How employers can ensure they are complying with the wage increase

Following the announcement that the minimum wage is set to increase from July 1, 2022, employers in Australia will be wondering what they need to do to comply with the changes. 

The increase means employers will now be required to pay their employees an extra 5.2% and $1.05 an hour. This includes a 4.6%  increase to minimum award wages with a $40 minimum increase. The Fair Work Commission said its decision would affect over 2.7 million workers, as well as other employees on enterprise agreements and other pay settings. 

All Australian employers (or overseas companies with local employees) now need to seriously review their employees’ wages to ensure that they meet the new minimums.

It is vital for employers to note that the minimum rate of pay is in addition to the other award entitlements like loading and allowances. Significant penalties can be imposed in the event of underpayment, even if the underpayment is unintentional. Underpayment of wages impacts the relationship between employer and employees as well as generating adverse publicity which can impact the employer’s brand, good will and place within the market. 

How can employers ensure they on the right track?

So how can employers ensure they are following the correct guidelines? Here is how to make sure you’re not overcompensating the new increased wages or underpaying your staff.  

Become familiar with the NES

The national minimum wage and the National Employment Standards (NES) make up the minimum entitlements for employees in Australia. An award, employment contract, enterprise agreement or other registered agreement can’t provide for conditions that are less than the minimum wage or the National Employment Standards, they must include the NES.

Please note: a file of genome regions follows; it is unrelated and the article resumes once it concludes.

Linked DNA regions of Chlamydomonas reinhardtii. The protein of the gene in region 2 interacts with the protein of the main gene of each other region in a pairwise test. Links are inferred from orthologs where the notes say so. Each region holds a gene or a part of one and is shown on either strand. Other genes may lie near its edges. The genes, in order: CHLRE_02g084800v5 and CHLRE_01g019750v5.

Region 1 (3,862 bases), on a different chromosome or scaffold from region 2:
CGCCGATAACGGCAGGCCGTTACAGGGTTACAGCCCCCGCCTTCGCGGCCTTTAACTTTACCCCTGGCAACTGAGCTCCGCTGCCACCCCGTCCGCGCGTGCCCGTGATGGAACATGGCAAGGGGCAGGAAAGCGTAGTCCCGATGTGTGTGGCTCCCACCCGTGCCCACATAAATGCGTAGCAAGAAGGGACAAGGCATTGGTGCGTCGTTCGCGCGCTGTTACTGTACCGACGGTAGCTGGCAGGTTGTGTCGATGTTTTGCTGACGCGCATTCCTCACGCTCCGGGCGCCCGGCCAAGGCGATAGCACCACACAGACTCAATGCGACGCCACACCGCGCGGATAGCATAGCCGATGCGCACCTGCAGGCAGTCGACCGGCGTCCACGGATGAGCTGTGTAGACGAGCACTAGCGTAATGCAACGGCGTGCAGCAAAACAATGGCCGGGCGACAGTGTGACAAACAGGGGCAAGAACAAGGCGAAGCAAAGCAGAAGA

Employers should ensure they provide every new employee with a copy of the Fair Work Information Statement (FWIS) when they start their new job. And every casual employee needs to be given a copy of the Casual Employment Information Statement (CEIS).

Refer to the Fair Work Ombudsman pay guide

To ensure employers understand how much each employee is entitled to be paid under the new minimum wage adjustment, the Fair Work Ombudsman places a significant focus on working with employers to ensure they understand their obligations. Employers can use Pay and Conditions Tool to  calculate their employees’ wages, penalty rates and allowances. 

Enterprise agreements and all-inclusive salaries 

When employees are covered by an enterprise agreement, ensure that the base rates of remuneration or pay provided under that agreement are at least equivalent to the new minimum rates of pay under the applicable award or the minimum wage order.

Employers who use ‘all-inclusive’ salaries (such as via set-off clauses in their employment contracts or by using annualised salary arrangements) need to ensure that the salary “buffer” is sufficient to cover off all of the employees’ minimum entitlements each pay period.

Get the right advice

The legislation around fair work regulations are always evolving and it can be challenging to stay up to date on all your obligations as an employer. Employment lawyers specialise in staying across the latest changes and will give you advice to ensure you are being compliant.

For instance, as an advisory firm, BlueRock has a range of employment law experts who can assist employers and businesses in ensuring they meet the minimums for their employees and how this can not only be a bonus for their employees, but as well as for their business. 

Catherine Stephens is the Associate Director of Employment Law at professional services consultancy BlueRock.